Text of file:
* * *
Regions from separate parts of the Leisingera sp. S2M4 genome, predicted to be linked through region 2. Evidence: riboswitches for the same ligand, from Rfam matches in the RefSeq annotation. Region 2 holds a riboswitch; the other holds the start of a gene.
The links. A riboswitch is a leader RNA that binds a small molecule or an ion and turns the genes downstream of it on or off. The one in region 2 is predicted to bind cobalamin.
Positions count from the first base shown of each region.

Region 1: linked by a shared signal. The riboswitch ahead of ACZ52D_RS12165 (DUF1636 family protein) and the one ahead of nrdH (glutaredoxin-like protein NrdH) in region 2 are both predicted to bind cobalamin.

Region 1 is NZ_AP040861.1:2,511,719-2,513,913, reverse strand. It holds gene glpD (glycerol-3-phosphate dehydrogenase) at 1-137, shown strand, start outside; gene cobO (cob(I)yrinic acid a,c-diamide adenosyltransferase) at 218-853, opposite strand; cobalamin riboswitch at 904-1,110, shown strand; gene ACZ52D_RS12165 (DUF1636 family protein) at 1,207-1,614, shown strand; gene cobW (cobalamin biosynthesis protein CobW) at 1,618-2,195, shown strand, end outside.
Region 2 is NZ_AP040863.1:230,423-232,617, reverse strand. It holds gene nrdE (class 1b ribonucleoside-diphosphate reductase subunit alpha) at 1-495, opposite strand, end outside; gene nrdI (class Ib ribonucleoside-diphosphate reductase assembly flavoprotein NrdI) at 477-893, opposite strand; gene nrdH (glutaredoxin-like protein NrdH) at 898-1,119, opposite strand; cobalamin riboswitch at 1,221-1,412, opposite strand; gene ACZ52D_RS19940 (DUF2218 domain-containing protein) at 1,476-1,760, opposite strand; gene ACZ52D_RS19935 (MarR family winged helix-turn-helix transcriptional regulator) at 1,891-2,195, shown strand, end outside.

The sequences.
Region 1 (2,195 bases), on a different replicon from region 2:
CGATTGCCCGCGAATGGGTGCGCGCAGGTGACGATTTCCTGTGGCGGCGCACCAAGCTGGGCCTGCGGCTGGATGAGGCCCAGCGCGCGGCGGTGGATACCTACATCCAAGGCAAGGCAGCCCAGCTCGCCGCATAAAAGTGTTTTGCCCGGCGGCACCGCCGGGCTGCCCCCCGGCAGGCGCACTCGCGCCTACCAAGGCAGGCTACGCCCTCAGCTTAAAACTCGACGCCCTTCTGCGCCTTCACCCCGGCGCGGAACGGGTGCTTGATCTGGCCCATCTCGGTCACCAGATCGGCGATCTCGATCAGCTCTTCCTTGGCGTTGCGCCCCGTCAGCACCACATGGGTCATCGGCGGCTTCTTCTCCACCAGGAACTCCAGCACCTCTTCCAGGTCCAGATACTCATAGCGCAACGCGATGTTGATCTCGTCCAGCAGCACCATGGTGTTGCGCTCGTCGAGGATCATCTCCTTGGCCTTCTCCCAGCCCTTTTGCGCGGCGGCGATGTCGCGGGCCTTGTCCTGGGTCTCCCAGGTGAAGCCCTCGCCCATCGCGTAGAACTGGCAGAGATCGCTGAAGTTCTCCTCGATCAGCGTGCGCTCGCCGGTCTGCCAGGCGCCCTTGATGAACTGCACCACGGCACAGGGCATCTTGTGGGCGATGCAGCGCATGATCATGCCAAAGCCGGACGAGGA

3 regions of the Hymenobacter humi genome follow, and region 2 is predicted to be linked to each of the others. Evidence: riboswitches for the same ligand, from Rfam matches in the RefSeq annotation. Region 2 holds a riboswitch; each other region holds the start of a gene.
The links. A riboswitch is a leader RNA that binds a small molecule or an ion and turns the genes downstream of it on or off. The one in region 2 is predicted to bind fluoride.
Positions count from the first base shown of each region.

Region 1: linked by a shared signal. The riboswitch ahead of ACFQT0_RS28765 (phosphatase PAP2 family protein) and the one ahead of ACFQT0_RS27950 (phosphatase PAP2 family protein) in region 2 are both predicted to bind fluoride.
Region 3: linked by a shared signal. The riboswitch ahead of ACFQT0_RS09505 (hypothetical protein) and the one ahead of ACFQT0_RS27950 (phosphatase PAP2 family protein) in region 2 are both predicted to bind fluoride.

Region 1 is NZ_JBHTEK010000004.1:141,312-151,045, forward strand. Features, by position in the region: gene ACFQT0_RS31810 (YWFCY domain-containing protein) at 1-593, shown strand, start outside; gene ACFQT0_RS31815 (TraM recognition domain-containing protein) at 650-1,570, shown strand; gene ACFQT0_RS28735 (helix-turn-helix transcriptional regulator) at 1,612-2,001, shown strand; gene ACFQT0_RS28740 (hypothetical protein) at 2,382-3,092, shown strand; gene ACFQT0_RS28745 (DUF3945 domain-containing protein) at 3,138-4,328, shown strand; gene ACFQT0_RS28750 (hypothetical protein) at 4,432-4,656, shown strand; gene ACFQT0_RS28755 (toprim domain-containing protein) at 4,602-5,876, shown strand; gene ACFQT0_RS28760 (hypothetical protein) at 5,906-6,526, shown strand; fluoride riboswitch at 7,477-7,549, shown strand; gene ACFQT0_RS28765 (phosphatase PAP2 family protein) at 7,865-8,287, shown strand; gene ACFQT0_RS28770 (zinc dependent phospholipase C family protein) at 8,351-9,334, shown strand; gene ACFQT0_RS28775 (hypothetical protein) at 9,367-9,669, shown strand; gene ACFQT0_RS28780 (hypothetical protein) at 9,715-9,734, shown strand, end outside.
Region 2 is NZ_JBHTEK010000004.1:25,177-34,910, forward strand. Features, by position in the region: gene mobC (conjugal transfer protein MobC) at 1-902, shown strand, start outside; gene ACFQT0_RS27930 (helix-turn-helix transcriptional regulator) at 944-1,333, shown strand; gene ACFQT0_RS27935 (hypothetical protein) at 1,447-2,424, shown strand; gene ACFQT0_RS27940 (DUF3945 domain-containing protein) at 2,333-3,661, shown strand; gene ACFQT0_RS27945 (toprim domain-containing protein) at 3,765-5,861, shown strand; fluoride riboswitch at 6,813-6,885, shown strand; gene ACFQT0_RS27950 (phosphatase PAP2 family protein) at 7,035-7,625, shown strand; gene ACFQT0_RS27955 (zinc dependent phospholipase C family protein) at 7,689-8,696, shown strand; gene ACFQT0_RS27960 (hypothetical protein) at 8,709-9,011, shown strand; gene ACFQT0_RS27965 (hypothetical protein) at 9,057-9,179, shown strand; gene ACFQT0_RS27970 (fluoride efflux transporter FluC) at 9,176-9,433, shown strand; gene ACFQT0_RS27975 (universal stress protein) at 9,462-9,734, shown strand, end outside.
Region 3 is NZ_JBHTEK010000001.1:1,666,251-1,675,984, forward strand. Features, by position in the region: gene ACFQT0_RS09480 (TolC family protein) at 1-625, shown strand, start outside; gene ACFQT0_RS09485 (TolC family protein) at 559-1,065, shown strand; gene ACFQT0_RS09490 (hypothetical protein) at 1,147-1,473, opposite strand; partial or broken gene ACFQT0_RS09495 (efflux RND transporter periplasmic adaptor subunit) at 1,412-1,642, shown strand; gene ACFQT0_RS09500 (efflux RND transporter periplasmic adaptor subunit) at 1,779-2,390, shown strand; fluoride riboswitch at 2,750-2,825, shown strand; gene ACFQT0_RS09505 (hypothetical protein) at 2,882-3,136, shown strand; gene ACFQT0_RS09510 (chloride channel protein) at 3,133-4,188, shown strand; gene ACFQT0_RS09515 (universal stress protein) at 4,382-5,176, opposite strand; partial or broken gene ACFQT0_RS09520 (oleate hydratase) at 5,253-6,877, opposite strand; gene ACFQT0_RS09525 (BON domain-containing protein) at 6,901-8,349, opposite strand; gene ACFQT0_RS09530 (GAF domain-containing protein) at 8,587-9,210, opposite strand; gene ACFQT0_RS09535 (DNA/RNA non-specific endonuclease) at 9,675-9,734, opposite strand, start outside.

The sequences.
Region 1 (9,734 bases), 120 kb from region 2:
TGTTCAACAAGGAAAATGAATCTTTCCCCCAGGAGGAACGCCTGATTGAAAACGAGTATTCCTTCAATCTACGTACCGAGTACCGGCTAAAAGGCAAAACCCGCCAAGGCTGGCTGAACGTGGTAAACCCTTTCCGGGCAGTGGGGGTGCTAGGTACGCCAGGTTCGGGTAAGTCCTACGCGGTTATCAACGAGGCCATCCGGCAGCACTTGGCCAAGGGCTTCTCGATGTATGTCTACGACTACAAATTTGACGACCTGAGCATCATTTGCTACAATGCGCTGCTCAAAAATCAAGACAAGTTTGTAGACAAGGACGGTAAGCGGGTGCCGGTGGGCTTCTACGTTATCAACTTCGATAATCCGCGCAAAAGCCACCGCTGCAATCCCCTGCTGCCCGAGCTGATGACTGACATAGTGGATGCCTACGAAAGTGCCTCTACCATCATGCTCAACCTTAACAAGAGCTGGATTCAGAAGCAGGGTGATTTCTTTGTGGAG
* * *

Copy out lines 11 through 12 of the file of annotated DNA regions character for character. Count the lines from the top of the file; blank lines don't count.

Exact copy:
The links. A riboswitch is a leader RNA that binds a small molecule or an ion and turns the genes downstream of it on or off. The one in region 2 is predicted to bind fluoride.
Positions count from the first base shown of each region.